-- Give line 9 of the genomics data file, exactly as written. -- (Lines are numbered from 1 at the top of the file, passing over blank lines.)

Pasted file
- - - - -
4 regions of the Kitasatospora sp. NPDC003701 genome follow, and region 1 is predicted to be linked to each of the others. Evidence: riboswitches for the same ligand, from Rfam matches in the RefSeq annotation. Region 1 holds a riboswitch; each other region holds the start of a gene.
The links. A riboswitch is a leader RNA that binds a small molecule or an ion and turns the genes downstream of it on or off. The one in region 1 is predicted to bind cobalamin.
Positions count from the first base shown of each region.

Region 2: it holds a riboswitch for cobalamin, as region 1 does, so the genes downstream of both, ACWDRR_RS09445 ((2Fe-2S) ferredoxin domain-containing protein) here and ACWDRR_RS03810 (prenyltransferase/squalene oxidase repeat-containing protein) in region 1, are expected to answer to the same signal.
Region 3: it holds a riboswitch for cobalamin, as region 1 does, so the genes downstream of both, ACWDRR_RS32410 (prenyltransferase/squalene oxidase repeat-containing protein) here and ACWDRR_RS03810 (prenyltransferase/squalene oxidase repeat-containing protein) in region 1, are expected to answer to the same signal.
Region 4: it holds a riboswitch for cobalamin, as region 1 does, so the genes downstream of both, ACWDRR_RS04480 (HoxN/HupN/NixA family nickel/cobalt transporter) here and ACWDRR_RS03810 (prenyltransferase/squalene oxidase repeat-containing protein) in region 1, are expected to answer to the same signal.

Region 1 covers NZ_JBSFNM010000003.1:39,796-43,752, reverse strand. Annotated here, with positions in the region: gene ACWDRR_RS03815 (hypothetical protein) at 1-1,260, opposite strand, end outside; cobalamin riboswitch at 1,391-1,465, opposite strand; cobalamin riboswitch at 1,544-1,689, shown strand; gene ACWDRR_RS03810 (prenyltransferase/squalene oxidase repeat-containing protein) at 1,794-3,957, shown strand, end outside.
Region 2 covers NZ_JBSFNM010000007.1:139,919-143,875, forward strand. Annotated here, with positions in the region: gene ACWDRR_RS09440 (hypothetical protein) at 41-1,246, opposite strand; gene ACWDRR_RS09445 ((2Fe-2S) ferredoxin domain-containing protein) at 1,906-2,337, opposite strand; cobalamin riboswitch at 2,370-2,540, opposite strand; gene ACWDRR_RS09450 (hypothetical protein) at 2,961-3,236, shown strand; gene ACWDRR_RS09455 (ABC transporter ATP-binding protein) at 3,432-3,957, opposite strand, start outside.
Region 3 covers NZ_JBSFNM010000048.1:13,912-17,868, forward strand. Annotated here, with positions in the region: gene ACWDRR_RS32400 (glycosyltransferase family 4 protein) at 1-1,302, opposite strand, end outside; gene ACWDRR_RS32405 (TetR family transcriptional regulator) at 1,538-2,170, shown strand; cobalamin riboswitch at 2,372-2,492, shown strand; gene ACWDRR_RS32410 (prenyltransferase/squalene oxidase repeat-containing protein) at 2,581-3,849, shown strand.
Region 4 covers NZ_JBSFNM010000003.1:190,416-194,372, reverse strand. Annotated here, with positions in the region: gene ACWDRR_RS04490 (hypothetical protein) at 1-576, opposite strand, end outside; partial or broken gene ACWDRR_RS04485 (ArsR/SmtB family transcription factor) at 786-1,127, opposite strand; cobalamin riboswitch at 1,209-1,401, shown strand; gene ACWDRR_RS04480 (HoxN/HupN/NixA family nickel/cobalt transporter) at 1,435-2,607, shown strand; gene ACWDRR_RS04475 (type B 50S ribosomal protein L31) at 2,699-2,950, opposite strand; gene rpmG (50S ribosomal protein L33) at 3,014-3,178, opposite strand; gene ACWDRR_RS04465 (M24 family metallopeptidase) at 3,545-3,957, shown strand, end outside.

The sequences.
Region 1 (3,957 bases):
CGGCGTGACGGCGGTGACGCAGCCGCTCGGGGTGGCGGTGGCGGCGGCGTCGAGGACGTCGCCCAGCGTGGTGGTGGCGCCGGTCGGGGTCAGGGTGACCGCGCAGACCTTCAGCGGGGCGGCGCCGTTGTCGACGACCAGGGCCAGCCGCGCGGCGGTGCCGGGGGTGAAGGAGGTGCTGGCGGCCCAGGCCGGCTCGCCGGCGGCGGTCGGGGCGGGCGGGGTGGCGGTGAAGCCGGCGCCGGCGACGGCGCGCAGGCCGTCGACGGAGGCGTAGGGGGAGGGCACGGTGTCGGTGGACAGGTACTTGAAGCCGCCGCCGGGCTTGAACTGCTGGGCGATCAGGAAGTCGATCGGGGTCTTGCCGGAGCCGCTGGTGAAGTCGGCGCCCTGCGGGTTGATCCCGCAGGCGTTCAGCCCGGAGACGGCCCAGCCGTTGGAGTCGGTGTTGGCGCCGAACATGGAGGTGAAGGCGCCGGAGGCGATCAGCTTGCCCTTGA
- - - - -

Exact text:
Region 3 covers NZ_JBSFNM010000048.1:13,912-17,868, forward strand. Annotated here, with positions in the region: gene ACWDRR_RS32400 (glycosyltransferase family 4 protein) at 1-1,302, opposite strand, end outside; gene ACWDRR_RS32405 (TetR family transcriptional regulator) at 1,538-2,170, shown strand; cobalamin riboswitch at 2,372-2,492, shown strand; gene ACWDRR_RS32410 (prenyltransferase/squalene oxidase repeat-containing protein) at 2,581-3,849, shown strand.